In early October, the Office of Classroom Management (OCM) dropped a bombshell: their email to all faculty and support staff laid out a plan for the gradual retirement of VHS and DVD players in general purpose classrooms. This came as a shock to many faculty and instructors who feel like essential tools are being taken away without replacing them with other good options. Teaching can be a delicate balance that is easily interrupted when something goes wrong. Having to transition to unfamiliar delivery options can create barriers to a smooth classroom experience.
However, time and technology march on. We've seen the demise of slide projectors, overhead projectors, and TV's in the classroom. We've made the move from analog to digital materials in image and audio. Now it is video's turn. OCM spent a lot of time meeting with constituencies across the university community about this issue, and there are good reasons for the decision beyond the declining use of these technologies in the classroom. OCM seeks to maintain a consistent technology suite in every general purpose classroom; if things work in one classroom, they should work in any other. In addition, OCM uses equipment that they can monitor and control remotely from the OCM classroom support hotline. The big problem for OCM is that VHS and DVD equipment with these capabilities is no longer available. The current inventory will wear out, and there can be no replacements.
This transition is one aspect of a broader set of issues surrounding video in the classroom. These issues range from technology through university processes and systems to some fairly murky areas of copyright. The college is assembling a working group to map out these issues and suggest short and long-term approaches.
In the meantime, the news is not all bad. First, OCM is proposing a long timeline for this transition. It is likely that most classrooms won't change within the next couple of years, and there will be options even for those scheduled for removal of equipment.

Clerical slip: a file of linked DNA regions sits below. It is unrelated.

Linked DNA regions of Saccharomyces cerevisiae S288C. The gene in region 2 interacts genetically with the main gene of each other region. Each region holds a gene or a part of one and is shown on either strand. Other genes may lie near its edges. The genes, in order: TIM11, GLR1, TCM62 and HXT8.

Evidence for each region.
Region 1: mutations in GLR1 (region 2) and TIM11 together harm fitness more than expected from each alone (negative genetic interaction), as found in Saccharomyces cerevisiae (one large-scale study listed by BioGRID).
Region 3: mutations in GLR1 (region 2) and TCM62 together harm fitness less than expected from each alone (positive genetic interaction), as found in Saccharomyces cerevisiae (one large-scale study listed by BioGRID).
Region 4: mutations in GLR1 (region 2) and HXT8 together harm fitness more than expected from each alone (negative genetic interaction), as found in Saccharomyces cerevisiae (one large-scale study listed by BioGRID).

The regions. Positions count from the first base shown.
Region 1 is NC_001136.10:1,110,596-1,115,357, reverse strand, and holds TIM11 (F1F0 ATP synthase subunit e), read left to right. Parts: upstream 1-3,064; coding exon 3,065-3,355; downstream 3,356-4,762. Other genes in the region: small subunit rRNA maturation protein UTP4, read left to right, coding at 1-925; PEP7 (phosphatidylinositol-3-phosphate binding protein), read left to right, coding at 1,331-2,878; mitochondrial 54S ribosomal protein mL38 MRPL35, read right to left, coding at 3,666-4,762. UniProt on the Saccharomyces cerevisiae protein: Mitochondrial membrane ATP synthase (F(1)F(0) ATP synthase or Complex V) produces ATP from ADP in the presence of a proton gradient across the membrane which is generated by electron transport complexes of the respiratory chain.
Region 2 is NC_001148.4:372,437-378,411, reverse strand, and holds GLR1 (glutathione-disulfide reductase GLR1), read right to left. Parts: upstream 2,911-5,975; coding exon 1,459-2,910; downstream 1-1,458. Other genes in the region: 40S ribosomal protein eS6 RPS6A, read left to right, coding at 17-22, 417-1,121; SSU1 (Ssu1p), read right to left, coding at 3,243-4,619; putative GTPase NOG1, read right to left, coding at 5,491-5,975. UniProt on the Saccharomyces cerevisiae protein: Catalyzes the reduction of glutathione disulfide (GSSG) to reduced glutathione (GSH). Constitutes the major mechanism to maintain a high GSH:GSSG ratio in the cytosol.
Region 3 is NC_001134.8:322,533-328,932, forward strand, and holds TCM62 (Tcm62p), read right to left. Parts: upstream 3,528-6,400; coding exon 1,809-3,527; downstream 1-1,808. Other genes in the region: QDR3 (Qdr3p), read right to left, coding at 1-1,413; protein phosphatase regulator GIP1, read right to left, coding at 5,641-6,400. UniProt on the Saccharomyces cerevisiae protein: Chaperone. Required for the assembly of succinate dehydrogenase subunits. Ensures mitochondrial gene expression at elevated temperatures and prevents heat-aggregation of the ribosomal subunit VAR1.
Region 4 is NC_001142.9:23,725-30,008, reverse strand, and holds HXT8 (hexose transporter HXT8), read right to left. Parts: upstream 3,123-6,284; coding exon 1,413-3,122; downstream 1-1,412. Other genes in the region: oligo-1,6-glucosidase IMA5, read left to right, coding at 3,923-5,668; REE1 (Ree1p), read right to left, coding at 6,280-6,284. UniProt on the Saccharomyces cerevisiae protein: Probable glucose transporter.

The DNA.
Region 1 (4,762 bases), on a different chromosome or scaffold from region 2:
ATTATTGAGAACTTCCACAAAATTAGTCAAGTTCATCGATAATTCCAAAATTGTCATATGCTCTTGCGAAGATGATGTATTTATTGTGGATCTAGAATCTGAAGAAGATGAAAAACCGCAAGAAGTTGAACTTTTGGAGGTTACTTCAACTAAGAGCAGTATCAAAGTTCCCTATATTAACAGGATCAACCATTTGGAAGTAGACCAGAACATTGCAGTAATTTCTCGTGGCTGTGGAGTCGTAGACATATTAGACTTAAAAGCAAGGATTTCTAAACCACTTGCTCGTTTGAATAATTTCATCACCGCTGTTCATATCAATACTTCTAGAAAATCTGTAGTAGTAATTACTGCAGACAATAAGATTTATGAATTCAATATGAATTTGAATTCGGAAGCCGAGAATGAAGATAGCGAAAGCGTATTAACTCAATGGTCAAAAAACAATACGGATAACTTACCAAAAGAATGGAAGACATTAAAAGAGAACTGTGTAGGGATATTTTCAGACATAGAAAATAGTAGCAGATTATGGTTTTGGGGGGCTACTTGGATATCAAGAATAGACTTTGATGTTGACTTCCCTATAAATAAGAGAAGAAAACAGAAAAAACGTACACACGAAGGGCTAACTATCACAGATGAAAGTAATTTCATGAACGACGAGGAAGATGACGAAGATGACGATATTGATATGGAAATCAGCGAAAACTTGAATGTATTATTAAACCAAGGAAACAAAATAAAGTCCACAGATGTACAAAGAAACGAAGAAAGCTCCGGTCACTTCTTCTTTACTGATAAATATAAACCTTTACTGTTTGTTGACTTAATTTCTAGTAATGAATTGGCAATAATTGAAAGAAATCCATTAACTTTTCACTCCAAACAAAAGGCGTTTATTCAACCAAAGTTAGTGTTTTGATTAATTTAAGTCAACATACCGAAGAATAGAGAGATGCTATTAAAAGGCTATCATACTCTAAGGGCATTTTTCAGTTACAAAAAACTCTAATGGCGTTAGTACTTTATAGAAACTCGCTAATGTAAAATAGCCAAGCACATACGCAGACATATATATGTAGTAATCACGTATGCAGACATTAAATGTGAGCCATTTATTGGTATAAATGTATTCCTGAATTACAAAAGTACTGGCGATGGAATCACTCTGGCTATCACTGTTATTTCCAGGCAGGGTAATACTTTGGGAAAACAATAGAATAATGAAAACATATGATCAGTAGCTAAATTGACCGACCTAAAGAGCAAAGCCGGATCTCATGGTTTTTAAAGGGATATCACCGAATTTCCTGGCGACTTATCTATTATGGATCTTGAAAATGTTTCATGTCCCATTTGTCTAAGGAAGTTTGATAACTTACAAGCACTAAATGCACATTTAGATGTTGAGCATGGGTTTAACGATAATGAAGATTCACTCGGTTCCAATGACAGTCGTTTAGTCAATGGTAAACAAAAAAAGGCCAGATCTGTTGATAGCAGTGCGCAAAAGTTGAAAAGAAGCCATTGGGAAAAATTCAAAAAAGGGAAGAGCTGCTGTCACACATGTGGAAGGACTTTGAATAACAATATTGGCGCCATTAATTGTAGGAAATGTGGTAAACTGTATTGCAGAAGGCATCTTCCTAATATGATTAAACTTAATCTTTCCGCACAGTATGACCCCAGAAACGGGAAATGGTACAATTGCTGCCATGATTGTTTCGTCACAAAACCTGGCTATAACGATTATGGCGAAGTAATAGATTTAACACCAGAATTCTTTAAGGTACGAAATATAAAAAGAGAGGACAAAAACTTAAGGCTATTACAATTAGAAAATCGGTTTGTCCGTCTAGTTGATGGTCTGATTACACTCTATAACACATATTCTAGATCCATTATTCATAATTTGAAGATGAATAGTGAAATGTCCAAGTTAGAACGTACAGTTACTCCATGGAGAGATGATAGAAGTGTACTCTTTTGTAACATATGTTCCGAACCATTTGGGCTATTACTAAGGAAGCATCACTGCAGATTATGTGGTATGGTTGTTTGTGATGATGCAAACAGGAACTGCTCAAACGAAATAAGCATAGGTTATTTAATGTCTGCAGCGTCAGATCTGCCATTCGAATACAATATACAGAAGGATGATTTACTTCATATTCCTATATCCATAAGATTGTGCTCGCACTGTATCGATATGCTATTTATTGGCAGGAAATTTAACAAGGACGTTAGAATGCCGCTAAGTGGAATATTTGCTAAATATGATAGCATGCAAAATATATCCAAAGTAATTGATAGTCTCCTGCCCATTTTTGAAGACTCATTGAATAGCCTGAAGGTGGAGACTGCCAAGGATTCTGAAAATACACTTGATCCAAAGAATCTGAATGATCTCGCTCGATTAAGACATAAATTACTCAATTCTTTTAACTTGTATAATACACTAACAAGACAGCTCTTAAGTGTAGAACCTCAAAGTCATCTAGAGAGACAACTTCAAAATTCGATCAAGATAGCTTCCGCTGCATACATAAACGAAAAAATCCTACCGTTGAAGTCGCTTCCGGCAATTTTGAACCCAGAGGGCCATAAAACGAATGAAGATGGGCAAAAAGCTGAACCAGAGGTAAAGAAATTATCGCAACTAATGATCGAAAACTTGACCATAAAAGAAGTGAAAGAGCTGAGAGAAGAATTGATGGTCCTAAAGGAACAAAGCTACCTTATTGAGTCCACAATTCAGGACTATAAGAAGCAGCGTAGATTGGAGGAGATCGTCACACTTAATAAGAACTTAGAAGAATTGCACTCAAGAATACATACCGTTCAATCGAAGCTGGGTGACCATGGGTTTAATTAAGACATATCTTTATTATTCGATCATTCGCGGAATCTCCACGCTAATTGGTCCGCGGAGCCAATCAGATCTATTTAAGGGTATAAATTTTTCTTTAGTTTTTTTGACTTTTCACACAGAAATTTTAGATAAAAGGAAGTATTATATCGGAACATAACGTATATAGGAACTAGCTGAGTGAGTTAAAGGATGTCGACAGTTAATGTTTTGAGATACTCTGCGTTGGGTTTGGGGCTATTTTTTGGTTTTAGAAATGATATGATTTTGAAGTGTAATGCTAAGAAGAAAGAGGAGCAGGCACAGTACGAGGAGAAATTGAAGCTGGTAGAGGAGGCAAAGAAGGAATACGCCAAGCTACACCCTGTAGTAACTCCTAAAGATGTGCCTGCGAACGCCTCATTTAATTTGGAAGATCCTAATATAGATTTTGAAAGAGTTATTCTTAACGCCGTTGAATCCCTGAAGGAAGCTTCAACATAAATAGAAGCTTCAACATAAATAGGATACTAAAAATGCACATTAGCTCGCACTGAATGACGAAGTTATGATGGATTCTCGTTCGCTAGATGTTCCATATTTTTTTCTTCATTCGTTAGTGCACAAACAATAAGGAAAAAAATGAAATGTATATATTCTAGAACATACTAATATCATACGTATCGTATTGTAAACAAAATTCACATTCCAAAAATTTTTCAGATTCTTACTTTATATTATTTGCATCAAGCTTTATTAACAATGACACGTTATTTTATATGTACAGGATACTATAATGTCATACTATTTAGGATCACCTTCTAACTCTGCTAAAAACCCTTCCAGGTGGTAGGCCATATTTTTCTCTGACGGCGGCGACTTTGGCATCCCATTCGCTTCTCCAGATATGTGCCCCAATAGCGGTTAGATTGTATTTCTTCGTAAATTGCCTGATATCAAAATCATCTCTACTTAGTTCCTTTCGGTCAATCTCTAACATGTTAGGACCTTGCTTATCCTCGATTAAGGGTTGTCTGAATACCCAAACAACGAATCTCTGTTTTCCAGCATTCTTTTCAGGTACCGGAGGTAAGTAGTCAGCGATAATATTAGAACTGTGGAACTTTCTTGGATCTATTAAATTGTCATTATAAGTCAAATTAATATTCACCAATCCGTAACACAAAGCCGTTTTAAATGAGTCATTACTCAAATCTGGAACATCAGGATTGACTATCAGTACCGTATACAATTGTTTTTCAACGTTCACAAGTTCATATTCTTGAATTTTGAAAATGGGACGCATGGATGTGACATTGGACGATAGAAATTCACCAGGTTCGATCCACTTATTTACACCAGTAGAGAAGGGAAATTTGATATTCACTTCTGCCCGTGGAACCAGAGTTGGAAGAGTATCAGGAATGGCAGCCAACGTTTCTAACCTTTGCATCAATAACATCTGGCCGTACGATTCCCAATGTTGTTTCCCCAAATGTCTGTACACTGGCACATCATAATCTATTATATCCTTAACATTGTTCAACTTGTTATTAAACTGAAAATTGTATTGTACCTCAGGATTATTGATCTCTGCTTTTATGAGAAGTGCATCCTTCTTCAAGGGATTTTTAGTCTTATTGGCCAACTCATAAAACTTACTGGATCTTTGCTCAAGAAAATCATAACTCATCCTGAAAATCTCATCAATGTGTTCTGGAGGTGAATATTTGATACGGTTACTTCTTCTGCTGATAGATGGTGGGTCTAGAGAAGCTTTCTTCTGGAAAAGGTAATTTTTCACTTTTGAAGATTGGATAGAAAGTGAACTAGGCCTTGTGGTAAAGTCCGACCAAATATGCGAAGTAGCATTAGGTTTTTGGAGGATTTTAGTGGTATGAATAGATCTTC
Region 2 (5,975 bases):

Second, there are many resources out there to help us through this time of transition. The libraries subscribe to many film and video databases. You can ask them to purchase additional content for your departments. Their mission is to support your instructional needs in this area just as they do for printed materials.
Third, more materials than ever before are available via "the cloud," like YouTube and Vimeo. There are also other streaming options such as Netflix and Amazon Video for professional media, but these are a pay-per-play option, and costs can quickly add up. Though we are sometimes reluctant to rely on resources that we do not control, nevertheless, there are plenty of options and more are being added all the time. However, most of the content used in the classroom is not available in streaming formats from anywhere, at any price.
Fourth, there are several possibilities for converting the content you own that is not already available online. Transfer of VHS tapes to digital format is a fairly simple process with the right equipment. Though the quality will not be improved, preserving it as a digital file will stop the tape from deteriorating (which happens every time it is played). You can more easily create clips from the tapes and apply other editing that may not have been possible before.
DVDs will likely have a long life in the classroom (as long as we can bring computers with optical drives into the classroom), but they too can be converted to a more flexible format. Recent rulemaking is more supportive of allowing us to rip clips from DVDs for the purposes of critique and commentary. However, copyright remains a concern in the distribution of this content. These are uncertain times as copyright owners remain reluctant to embrace the distribution of their content online, while the move to e-learning is pushing faculty to find resources that are accessible both in and out of the classroom.
The Digital Content Library (DCL) is a resource that can help faculty navigate these rough waters. We offer advice on what to do with existing content, steer you to other resources that exist both on campus and off, and consult on how best to share your content in the classroom. No one has all the answers, and rarely are the answers free of risk when dealing with published content, but the DCL and CLA-OIT are here to help. Call us at 612-624-2064, visit us in 460 Heller, or email us at email@example.com.
Rebecca Moss and Gary Oehlert